Thursday, March 13, 2008

If life deals you lemons...

Remember those Meyer lemons?


lemon fairy marmalade fig. a: Lemon Fairy Marmalade

Lemon Fairy Marmalade

5 small Meyer lemons
juice of 1 lemon, Meyer or otherwise
1 1/3 cups water
granulated sugar as needed

Take the five Meyer lemons with fine fresh skins and peel them thinly, taking just the yellow part of the rind. Slice this into very fine strips, keeping in mind that the finer you slice this, the better the marmalade will be, and put aside.

Slice the pulp (with the white rind attached) very thin. Add the pulp to the sliced yellow rind and the juice of 1 more lemon. Take out any remaining pits without straining the juice. You should now have about 1 cup of prepared lemon and juices.

Cover this with 1 1/3 cups of cold water. Soak for three hours. Measure the volume. Then add an equal amount of granulated sugar, and simmer the marmalade until it jells. Test it, of course, on a cold saucer until it is exactly the thickness you want it to be. At this point you can either can it in clean, hot jars, or allow it to cool and stand overnight. If you choose the latter: the next day, stir it gently but thoroughly to distribute the rind and the bits of pulp and pour into clean jars. If you decided not to can, make sure to keep the marmalade refrigerated and to consume it in a timely fashion.

[adapted slightly from a recipe in Fine Preserving by Catherine Plagemann (1967)]

If you don't have access to Meyer lemons, any other "perfect lemons with fine fresh skins" will do too. But if you use another type of lemon, be sure to heed Plagemann's advice: "It is better to allow this particular marmalade to sit on your shelf [assuming you've canned it properly] for at least a week's time before using it as before that it will taste a little too tart and the rind will still be a bit tough. After a week or so it is quite fine and ready for the table." Use Meyer lemons, however, and it'll be "quite fine and ready for the table" the next day.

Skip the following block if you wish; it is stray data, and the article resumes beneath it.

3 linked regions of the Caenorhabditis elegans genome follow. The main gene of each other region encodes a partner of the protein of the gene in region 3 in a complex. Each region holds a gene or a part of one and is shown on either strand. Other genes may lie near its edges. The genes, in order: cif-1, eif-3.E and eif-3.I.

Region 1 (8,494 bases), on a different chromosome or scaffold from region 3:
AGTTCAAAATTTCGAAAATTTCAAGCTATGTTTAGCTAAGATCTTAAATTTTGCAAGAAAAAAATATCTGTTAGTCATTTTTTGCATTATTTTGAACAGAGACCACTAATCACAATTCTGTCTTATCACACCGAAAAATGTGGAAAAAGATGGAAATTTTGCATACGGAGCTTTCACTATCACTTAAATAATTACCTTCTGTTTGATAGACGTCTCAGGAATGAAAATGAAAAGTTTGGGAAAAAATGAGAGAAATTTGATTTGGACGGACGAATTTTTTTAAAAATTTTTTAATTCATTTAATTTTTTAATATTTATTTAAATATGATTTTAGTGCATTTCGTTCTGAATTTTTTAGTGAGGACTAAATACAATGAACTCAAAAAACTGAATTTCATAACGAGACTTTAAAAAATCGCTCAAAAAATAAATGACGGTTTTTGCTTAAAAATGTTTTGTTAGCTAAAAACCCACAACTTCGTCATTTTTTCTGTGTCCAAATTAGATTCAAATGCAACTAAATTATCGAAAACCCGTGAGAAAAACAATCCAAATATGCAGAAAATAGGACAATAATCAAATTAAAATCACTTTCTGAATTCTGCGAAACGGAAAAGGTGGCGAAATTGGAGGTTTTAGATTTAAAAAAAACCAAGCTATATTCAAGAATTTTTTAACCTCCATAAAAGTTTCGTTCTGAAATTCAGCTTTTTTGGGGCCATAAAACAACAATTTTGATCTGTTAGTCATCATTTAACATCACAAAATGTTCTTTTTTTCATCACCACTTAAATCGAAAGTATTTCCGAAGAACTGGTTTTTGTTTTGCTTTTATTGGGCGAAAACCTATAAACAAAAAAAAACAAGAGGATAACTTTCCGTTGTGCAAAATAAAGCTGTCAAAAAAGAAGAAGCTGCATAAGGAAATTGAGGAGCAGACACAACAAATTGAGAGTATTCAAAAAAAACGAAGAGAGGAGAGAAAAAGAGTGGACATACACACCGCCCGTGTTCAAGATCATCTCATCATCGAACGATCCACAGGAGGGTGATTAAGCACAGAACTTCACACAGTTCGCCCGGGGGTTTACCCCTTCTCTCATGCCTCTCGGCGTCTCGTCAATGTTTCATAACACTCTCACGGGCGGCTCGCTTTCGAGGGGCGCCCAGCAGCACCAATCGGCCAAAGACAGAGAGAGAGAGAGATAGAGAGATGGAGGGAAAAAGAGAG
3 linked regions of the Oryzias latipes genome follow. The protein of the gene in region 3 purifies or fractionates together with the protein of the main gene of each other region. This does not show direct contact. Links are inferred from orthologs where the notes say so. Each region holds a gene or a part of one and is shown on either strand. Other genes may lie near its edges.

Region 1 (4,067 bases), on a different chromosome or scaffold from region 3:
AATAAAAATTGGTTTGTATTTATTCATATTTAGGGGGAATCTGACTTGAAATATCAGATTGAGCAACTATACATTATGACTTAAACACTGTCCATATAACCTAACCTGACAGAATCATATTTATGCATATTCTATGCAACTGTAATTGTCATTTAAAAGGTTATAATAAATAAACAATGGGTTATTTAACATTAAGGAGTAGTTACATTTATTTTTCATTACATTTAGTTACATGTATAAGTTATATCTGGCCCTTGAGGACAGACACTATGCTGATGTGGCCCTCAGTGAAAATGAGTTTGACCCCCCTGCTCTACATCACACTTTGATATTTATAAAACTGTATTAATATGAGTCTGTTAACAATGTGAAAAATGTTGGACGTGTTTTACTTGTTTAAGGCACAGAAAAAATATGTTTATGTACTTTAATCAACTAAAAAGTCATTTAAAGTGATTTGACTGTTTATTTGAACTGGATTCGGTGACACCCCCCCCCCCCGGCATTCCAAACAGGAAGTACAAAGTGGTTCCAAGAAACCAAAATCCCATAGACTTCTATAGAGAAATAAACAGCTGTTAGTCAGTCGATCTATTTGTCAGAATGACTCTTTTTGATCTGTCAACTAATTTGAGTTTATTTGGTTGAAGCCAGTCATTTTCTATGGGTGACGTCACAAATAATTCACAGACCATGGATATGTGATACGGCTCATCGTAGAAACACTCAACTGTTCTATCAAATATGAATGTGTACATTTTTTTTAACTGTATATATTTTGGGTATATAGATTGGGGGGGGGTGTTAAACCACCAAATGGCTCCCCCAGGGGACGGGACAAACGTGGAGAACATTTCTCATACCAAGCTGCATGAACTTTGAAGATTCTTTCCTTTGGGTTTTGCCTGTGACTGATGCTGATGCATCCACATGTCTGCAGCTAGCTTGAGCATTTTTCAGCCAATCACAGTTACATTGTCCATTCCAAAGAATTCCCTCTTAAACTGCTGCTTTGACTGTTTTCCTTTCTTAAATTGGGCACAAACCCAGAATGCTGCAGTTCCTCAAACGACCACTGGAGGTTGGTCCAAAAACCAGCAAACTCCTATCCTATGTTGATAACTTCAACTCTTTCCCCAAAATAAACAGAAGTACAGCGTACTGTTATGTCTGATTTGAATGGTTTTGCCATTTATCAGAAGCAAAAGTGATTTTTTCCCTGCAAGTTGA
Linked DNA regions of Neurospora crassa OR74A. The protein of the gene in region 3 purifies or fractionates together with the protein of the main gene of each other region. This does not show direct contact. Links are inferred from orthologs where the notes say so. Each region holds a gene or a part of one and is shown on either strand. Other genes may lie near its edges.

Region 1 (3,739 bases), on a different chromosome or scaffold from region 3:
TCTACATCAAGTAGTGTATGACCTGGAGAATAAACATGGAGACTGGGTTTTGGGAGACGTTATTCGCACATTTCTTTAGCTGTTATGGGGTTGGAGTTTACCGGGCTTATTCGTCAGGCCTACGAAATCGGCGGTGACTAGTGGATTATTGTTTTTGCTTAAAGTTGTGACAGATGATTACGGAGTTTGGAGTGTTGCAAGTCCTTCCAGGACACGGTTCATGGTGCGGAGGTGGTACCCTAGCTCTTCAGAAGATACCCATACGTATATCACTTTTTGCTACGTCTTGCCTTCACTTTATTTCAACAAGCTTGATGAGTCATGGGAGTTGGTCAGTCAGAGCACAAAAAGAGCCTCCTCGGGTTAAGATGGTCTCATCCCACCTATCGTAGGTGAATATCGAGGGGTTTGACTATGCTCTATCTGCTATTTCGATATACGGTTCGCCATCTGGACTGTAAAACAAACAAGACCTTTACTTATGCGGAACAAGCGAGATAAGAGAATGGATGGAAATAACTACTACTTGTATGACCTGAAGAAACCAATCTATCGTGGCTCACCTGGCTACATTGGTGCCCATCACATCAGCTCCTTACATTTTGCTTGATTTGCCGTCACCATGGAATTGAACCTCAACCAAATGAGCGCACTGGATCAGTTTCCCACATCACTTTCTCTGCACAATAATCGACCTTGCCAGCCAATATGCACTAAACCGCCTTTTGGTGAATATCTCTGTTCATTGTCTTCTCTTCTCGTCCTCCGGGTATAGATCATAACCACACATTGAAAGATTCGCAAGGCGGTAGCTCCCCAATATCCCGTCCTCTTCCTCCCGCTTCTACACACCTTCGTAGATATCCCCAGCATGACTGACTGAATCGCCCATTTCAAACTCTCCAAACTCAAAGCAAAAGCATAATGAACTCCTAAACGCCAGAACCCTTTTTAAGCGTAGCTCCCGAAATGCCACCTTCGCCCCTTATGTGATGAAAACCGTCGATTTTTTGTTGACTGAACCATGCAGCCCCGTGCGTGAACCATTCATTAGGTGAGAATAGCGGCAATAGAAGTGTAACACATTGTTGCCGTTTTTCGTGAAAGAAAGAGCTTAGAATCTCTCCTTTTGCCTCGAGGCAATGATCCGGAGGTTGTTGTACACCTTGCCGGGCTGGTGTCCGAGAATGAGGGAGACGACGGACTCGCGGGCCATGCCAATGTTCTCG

As you may have gathered from the photo above, that's what happened with ours. It was open and on the table the next day. We just couldn't resist.



Allison said...

Wow do I totally disagree with you that "the finer you slice it the better the marmalade will be". My family's experience with orange marmalade is that if you slice it too thinly it loses all the flavour. It looks pretty, but it doesn't taste as good. YMMV.

michelle said...

Hi Allison, it's true that thick-cut marmalade is the way to go with Seville oranges. Lemon marmalade, though, can be overwhelming if it's thick cut (lime, also).

Allison said...

Hm, that's good to know. I assumed it would be the same for any type of marmalade. Thanks for the tip!